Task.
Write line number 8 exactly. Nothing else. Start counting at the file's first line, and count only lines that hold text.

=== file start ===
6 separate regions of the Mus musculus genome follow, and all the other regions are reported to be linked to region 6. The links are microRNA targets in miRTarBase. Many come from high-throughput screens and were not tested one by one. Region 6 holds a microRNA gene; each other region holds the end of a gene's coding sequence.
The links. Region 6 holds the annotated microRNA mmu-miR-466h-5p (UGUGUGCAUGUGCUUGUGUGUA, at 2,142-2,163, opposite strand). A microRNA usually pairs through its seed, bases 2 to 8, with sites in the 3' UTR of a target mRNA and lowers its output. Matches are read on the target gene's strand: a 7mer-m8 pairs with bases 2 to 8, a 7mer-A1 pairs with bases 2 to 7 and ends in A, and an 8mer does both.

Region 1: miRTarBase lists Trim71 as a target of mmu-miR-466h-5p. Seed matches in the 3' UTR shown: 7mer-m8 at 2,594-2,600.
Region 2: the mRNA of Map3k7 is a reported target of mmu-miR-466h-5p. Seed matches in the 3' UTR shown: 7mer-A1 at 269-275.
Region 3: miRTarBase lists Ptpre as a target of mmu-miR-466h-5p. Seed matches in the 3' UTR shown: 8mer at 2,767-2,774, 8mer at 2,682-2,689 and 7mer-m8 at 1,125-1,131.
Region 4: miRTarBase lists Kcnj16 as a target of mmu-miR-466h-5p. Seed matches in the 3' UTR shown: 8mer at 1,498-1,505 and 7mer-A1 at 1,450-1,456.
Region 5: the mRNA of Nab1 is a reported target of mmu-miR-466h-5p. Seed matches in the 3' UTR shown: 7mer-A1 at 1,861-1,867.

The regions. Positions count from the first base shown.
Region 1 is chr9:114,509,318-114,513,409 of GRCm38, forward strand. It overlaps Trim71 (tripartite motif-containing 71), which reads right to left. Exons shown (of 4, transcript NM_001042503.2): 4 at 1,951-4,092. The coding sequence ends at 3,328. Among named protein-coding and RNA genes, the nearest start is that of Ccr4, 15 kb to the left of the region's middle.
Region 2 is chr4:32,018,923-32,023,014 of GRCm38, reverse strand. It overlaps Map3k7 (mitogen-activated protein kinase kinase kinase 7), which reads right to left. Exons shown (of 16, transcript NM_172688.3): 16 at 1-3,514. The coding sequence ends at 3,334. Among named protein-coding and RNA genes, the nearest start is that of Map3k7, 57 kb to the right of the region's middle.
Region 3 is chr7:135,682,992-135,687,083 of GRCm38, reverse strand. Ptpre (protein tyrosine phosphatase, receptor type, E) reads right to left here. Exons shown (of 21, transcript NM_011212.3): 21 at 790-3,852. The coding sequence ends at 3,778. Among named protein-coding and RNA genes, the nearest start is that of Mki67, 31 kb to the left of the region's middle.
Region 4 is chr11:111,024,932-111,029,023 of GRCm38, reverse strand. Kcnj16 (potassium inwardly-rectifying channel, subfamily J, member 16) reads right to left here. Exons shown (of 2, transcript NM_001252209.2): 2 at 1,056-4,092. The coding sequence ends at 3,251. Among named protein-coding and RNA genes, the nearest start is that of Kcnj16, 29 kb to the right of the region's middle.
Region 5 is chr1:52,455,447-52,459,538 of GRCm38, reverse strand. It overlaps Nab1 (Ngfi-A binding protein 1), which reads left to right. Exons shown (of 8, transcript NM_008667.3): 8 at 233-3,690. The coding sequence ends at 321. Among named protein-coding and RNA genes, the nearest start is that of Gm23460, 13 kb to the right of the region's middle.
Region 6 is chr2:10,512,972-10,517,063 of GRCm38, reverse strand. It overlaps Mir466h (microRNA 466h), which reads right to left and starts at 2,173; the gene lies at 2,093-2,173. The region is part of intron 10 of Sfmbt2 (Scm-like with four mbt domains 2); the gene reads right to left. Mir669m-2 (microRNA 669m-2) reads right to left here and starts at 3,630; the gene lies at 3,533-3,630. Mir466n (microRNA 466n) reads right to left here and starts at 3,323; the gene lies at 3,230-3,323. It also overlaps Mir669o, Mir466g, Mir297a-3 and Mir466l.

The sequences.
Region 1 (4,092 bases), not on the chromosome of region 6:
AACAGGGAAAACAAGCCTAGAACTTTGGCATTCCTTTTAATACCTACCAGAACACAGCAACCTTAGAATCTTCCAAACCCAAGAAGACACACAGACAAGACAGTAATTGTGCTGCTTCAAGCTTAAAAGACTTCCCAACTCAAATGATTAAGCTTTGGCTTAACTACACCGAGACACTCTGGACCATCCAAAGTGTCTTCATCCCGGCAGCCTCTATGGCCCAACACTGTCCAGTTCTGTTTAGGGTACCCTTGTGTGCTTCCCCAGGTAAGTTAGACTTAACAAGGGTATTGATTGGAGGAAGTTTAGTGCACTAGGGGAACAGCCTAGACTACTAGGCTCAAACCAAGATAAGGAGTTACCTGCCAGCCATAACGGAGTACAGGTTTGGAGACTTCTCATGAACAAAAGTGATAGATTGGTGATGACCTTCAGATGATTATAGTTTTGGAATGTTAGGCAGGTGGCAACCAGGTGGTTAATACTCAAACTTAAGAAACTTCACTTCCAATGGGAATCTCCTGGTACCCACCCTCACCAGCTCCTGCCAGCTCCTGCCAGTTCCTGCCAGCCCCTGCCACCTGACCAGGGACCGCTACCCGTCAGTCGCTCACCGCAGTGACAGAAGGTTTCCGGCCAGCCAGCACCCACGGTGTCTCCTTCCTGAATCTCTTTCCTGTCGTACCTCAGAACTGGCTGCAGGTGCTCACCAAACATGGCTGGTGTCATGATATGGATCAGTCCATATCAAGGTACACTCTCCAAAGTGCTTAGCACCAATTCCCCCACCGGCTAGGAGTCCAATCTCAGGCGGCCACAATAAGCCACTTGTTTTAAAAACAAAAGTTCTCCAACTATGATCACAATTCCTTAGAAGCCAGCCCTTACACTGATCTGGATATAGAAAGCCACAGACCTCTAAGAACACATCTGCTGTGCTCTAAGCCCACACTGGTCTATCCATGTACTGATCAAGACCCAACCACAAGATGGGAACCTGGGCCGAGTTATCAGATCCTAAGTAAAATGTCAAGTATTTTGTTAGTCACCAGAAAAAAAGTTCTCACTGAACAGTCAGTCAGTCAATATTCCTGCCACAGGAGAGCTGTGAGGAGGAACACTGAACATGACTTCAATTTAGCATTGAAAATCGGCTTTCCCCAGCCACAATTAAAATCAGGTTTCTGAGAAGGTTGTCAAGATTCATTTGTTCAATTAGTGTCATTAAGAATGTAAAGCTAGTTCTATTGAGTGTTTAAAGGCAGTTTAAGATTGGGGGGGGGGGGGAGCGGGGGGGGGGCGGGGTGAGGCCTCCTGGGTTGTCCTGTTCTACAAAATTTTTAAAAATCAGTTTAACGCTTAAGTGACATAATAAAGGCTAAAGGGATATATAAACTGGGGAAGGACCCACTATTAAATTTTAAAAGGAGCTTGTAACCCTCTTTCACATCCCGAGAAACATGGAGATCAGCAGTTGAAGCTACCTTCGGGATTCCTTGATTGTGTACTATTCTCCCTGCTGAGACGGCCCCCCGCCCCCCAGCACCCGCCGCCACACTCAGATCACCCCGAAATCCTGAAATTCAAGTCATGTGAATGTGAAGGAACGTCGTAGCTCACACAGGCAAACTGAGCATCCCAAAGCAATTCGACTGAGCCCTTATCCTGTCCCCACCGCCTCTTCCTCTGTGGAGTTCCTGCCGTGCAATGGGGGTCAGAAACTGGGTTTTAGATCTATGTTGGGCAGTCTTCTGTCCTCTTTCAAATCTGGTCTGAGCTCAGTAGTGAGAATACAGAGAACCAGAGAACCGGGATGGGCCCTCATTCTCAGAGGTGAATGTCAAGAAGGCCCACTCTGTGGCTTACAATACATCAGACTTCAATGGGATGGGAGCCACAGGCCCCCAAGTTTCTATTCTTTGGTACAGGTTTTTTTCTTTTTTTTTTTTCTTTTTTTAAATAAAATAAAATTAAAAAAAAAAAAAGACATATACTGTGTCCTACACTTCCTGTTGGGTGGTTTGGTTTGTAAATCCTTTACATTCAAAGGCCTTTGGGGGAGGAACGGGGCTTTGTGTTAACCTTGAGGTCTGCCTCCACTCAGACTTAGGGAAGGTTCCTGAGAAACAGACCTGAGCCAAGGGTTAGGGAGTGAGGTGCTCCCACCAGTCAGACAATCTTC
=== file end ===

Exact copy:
The regions. Positions count from the first base shown.